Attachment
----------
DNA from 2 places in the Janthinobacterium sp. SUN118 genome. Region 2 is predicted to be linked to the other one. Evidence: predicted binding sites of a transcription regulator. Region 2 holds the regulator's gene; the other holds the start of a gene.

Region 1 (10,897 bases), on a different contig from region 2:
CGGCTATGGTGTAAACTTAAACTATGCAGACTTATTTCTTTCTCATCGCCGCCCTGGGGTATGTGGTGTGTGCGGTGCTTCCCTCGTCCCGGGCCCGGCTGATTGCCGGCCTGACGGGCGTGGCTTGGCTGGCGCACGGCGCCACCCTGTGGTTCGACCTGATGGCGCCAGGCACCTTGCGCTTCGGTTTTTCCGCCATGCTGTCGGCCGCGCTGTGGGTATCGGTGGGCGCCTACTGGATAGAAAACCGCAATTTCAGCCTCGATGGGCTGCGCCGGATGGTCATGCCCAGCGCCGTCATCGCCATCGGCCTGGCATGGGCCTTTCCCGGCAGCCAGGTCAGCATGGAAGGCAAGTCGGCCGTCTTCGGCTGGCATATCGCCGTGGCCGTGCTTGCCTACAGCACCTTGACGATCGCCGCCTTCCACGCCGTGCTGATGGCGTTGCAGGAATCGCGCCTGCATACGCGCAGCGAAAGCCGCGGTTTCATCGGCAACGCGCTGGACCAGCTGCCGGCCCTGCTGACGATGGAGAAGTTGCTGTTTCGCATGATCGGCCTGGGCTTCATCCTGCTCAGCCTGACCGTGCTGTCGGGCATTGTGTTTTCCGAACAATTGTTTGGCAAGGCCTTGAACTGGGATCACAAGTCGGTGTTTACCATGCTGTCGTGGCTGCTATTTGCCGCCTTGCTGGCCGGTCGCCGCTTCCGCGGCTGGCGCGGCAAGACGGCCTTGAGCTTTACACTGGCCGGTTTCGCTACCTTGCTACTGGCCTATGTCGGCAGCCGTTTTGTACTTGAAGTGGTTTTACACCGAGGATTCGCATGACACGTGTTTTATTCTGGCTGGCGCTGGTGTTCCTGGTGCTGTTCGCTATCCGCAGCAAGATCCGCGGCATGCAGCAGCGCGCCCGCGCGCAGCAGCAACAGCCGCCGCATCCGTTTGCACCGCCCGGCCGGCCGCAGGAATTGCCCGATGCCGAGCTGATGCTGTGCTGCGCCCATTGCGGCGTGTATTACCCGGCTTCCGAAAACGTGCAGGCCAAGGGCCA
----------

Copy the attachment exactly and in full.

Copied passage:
DNA from 2 places in the Janthinobacterium sp. SUN118 genome. Region 2 is predicted to be linked to the other one. Evidence: predicted binding sites of a transcription regulator. Region 2 holds the regulator's gene; the other holds the start of a gene.

Region 1 (10,897 bases), on a different contig from region 2:
CGGCTATGGTGTAAACTTAAACTATGCAGACTTATTTCTTTCTCATCGCCGCCCTGGGGTATGTGGTGTGTGCGGTGCTTCCCTCGTCCCGGGCCCGGCTGATTGCCGGCCTGACGGGCGTGGCTTGGCTGGCGCACGGCGCCACCCTGTGGTTCGACCTGATGGCGCCAGGCACCTTGCGCTTCGGTTTTTCCGCCATGCTGTCGGCCGCGCTGTGGGTATCGGTGGGCGCCTACTGGATAGAAAACCGCAATTTCAGCCTCGATGGGCTGCGCCGGATGGTCATGCCCAGCGCCGTCATCGCCATCGGCCTGGCATGGGCCTTTCCCGGCAGCCAGGTCAGCATGGAAGGCAAGTCGGCCGTCTTCGGCTGGCATATCGCCGTGGCCGTGCTTGCCTACAGCACCTTGACGATCGCCGCCTTCCACGCCGTGCTGATGGCGTTGCAGGAATCGCGCCTGCATACGCGCAGCGAAAGCCGCGGTTTCATCGGCAACGCGCTGGACCAGCTGCCGGCCCTGCTGACGATGGAGAAGTTGCTGTTTCGCATGATCGGCCTGGGCTTCATCCTGCTCAGCCTGACCGTGCTGTCGGGCATTGTGTTTTCCGAACAATTGTTTGGCAAGGCCTTGAACTGGGATCACAAGTCGGTGTTTACCATGCTGTCGTGGCTGCTATTTGCCGCCTTGCTGGCCGGTCGCCGCTTCCGCGGCTGGCGCGGCAAGACGGCCTTGAGCTTTACACTGGCCGGTTTCGCTACCTTGCTACTGGCCTATGTCGGCAGCCGTTTTGTACTTGAAGTGGTTTTACACCGAGGATTCGCATGACACGTGTTTTATTCTGGCTGGCGCTGGTGTTCCTGGTGCTGTTCGCTATCCGCAGCAAGATCCGCGGCATGCAGCAGCGCGCCCGCGCGCAGCAGCAACAGCCGCCGCATCCGTTTGCACCGCCCGGCCGGCCGCAGGAATTGCCCGATGCCGAGCTGATGCTGTGCTGCGCCCATTGCGGCGTGTATTACCCGGCTTCCGAAAACGTGCAGGCCAAGGGCCA